Yes, you read correctly: out of gas + desert.
Normal people tend to avoid these kind of situations. They say “we should think about filling up before hitting the road; we’re gonna be driving through the desert after all”.
Our drive through Jordan from North to South was an exercise in patience, and you’ll be able to read about it soon. But another day, another adventure, right? We hit the road from Amman, following the Dead Sea Highway, hoping to reach Petra before nightfall. Driving through small towns, we saw a few gas stations but did not stop as we knew, when we’d reach Karak Castle, that we would be merging onto King’s Highway, where our roadmap told us we’d find plenty of gas stations, being the most scenic road used by travellers.
Our road map, generously provided by Avis Jordan (and, it turned out, our whole experience with them) was faulty, and to this day we still firmly believe they wanted us to fail, badly.
Around 5 o’clock, after a long day of exploring, we finally took the turn towards Karak Castle and embarked on our drive to reach the famous King’s Highway. Little did we know that this seemingly short drive would end up being much longer than what we had anticipated, and the more we zig-zagged through the mountains, the more nervous and anxious and worried we became.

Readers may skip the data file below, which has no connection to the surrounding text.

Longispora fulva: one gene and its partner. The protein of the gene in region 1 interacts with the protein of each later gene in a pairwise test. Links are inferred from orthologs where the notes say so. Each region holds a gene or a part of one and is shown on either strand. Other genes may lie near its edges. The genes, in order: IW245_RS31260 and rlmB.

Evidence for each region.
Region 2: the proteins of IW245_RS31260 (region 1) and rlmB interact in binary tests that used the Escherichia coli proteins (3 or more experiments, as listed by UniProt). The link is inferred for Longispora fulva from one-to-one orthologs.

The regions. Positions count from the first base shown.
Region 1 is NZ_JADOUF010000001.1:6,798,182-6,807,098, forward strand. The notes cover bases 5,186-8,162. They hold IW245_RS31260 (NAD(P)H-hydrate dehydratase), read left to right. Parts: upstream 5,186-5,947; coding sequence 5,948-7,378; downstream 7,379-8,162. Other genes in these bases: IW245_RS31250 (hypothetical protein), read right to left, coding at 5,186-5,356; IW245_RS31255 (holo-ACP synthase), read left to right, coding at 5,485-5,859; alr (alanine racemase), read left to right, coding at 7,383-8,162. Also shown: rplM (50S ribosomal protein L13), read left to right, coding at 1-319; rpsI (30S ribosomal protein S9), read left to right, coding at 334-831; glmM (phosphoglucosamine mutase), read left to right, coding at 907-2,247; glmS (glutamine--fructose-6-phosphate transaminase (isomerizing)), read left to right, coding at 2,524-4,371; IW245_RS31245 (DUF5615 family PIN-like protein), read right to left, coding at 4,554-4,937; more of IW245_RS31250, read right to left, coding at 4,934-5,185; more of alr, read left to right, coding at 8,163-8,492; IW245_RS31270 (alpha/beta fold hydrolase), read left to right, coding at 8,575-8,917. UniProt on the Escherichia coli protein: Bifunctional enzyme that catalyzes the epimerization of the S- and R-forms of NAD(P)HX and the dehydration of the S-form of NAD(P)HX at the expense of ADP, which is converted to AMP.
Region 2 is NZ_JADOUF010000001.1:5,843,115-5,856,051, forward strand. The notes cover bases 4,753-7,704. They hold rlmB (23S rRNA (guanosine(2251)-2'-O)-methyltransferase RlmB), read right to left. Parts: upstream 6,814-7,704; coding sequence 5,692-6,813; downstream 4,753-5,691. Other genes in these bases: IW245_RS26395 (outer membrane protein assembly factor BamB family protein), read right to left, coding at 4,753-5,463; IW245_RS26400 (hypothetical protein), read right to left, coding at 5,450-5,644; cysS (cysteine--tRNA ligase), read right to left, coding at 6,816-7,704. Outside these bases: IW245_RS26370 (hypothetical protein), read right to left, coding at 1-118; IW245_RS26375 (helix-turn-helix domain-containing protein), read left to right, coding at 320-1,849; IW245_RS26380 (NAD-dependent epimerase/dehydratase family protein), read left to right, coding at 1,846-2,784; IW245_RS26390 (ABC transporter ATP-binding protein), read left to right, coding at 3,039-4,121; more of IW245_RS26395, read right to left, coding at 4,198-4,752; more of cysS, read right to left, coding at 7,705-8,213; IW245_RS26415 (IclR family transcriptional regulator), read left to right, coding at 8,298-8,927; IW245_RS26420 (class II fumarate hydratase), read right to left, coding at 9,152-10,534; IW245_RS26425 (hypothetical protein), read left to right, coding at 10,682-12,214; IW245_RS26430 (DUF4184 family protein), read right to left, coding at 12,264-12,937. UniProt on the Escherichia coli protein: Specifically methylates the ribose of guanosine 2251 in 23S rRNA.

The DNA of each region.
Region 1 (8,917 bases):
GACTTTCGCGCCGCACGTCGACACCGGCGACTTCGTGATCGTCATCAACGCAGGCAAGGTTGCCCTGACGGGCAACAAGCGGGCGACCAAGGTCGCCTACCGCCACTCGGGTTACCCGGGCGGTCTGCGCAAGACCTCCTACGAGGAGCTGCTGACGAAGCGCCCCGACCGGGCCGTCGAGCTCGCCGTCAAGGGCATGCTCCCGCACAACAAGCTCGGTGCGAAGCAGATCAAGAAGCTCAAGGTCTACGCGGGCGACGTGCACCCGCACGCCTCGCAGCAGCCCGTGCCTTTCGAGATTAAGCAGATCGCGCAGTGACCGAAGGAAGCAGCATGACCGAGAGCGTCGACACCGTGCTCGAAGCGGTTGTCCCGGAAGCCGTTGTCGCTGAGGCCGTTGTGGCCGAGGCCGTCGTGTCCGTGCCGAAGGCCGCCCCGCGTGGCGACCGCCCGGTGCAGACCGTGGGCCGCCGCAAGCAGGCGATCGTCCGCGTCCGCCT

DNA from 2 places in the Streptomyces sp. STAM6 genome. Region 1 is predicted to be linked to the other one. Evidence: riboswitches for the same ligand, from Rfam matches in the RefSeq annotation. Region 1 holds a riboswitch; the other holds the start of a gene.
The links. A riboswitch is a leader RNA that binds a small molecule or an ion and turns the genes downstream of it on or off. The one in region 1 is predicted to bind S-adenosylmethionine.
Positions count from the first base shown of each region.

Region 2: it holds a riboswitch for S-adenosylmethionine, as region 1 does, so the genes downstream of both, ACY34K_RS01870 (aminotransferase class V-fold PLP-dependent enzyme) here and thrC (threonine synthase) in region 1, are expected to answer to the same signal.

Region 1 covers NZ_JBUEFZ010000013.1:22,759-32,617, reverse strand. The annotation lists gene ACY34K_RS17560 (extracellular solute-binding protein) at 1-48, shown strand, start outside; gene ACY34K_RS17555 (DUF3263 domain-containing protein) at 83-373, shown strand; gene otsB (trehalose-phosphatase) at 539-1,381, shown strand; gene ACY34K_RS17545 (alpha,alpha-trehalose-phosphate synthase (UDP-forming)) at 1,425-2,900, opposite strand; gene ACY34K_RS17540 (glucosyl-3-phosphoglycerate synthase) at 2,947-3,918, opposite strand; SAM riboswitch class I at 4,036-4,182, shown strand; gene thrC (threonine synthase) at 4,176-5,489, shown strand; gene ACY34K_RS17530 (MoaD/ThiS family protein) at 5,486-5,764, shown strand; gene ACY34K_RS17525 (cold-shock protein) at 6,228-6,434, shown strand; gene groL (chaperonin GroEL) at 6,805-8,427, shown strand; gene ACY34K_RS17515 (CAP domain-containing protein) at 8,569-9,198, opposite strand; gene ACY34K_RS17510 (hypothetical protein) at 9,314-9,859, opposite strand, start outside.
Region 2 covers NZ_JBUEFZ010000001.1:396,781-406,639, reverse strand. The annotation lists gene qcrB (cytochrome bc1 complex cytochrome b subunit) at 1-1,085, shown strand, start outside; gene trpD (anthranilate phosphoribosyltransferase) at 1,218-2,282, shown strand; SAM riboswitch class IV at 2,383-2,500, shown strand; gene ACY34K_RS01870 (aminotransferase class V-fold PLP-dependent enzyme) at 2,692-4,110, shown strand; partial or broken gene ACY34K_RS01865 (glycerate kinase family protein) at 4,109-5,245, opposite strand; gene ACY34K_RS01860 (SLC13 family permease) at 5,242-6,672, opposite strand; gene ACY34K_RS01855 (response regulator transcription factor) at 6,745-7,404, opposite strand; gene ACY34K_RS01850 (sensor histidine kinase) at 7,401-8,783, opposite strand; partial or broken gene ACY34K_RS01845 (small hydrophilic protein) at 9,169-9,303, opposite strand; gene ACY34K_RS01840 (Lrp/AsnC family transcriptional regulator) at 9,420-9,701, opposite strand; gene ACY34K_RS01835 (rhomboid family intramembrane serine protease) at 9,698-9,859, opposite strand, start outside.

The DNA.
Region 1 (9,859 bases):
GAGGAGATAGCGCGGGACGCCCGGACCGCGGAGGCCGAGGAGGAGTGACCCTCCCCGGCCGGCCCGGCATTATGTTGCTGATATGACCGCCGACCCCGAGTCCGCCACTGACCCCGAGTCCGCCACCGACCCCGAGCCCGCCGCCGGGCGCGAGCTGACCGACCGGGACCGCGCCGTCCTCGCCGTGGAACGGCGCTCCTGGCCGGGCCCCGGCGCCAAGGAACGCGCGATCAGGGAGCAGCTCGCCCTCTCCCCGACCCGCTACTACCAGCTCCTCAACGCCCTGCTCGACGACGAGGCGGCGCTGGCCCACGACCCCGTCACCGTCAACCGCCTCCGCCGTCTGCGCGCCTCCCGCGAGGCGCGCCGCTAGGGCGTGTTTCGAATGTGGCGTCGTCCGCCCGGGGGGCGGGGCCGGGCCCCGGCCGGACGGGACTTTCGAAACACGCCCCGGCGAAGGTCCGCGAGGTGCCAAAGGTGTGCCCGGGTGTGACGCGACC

Simon: Surely, the King’s Highway is approaching, right?
Me: Yes, most definitely. How are we doing on gas?
Simon: … I don’t really know.
Me: What is it you mean?
Simon: It’s just that when we ascend a hill, the gauge drops dramatically low, but as soon as we descend, it comes back up.
Me: ….. oh.
A few kilometers further, a few more nervous glances. And then the gas light lit up.
Picture this: you’re in the middle of nowhere. No no, that’s not it. When I say nowhere, I mean it. You’re here:
Get me? Lunar-landscape nowhere. You haven’t come across another car in almost 2 hours. You’re deep in the mountains. You haven’t seen a soul for days! (it seemed like days). You even went to pee behind a rock! And that darn light comes on.
Not knowing how much time we had, the gauge continuing its yo-yo dance, we finally merged onto King’s Highway, only to realize we would never be able to reach the nearest (hah!) gas station. I saw a small shack off the road and we stopped to a curious old Jordanian. In my best arabic, I pleadingly asked “Petrol? Petrol?!” Another man approached, and then another. I didn’t know if they had understood me. They talked. Simon panicked. I stayed calm. A few minutes later, 4 other guys arrived in a pickup truck, one with a jerrycan in hand. I wooshed Simon out of the car and stayed in so that the men could do business. 2 minutes and 4.50 dinars later, we had a whole bunch of new friends. Handshakes and warm smiles were exchanged, and we were sent off to Petra with what seemed like precise directions… Inch’Allah.
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